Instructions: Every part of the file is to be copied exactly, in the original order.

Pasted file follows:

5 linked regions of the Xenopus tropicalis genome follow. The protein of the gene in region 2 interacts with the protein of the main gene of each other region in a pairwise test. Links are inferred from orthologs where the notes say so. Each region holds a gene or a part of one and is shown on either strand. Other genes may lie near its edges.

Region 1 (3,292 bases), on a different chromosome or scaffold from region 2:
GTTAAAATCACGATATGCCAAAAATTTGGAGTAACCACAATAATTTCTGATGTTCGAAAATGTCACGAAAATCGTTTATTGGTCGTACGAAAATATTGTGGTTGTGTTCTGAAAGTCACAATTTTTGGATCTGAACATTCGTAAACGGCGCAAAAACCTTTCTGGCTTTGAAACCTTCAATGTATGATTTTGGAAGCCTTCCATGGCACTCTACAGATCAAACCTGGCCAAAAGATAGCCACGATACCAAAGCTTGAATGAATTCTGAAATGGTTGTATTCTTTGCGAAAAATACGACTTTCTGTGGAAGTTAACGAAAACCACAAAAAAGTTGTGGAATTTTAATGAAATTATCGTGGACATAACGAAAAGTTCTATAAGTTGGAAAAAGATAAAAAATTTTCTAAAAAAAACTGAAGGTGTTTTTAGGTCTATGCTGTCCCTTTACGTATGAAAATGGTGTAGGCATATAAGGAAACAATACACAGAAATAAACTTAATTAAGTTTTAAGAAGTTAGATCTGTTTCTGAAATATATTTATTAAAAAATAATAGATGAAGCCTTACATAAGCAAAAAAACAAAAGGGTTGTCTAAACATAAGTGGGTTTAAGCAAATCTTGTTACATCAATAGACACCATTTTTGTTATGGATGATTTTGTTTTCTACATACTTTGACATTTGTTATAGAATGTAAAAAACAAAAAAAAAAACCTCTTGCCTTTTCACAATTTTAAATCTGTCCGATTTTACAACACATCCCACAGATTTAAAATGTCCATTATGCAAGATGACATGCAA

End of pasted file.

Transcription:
5 linked regions of the Xenopus tropicalis genome follow. The protein of the gene in region 2 interacts with the protein of the main gene of each other region in a pairwise test. Links are inferred from orthologs where the notes say so. Each region holds a gene or a part of one and is shown on either strand. Other genes may lie near its edges.

Region 1 (3,292 bases), on a different chromosome or scaffold from region 2:
GTTAAAATCACGATATGCCAAAAATTTGGAGTAACCACAATAATTTCTGATGTTCGAAAATGTCACGAAAATCGTTTATTGGTCGTACGAAAATATTGTGGTTGTGTTCTGAAAGTCACAATTTTTGGATCTGAACATTCGTAAACGGCGCAAAAACCTTTCTGGCTTTGAAACCTTCAATGTATGATTTTGGAAGCCTTCCATGGCACTCTACAGATCAAACCTGGCCAAAAGATAGCCACGATACCAAAGCTTGAATGAATTCTGAAATGGTTGTATTCTTTGCGAAAAATACGACTTTCTGTGGAAGTTAACGAAAACCACAAAAAAGTTGTGGAATTTTAATGAAATTATCGTGGACATAACGAAAAGTTCTATAAGTTGGAAAAAGATAAAAAATTTTCTAAAAAAAACTGAAGGTGTTTTTAGGTCTATGCTGTCCCTTTACGTATGAAAATGGTGTAGGCATATAAGGAAACAATACACAGAAATAAACTTAATTAAGTTTTAAGAAGTTAGATCTGTTTCTGAAATATATTTATTAAAAAATAATAGATGAAGCCTTACATAAGCAAAAAAACAAAAGGGTTGTCTAAACATAAGTGGGTTTAAGCAAATCTTGTTACATCAATAGACACCATTTTTGTTATGGATGATTTTGTTTTCTACATACTTTGACATTTGTTATAGAATGTAAAAAACAAAAAAAAAAACCTCTTGCCTTTTCACAATTTTAAATCTGTCCGATTTTACAACACATCCCACAGATTTAAAATGTCCATTATGCAAGATGACATGCAA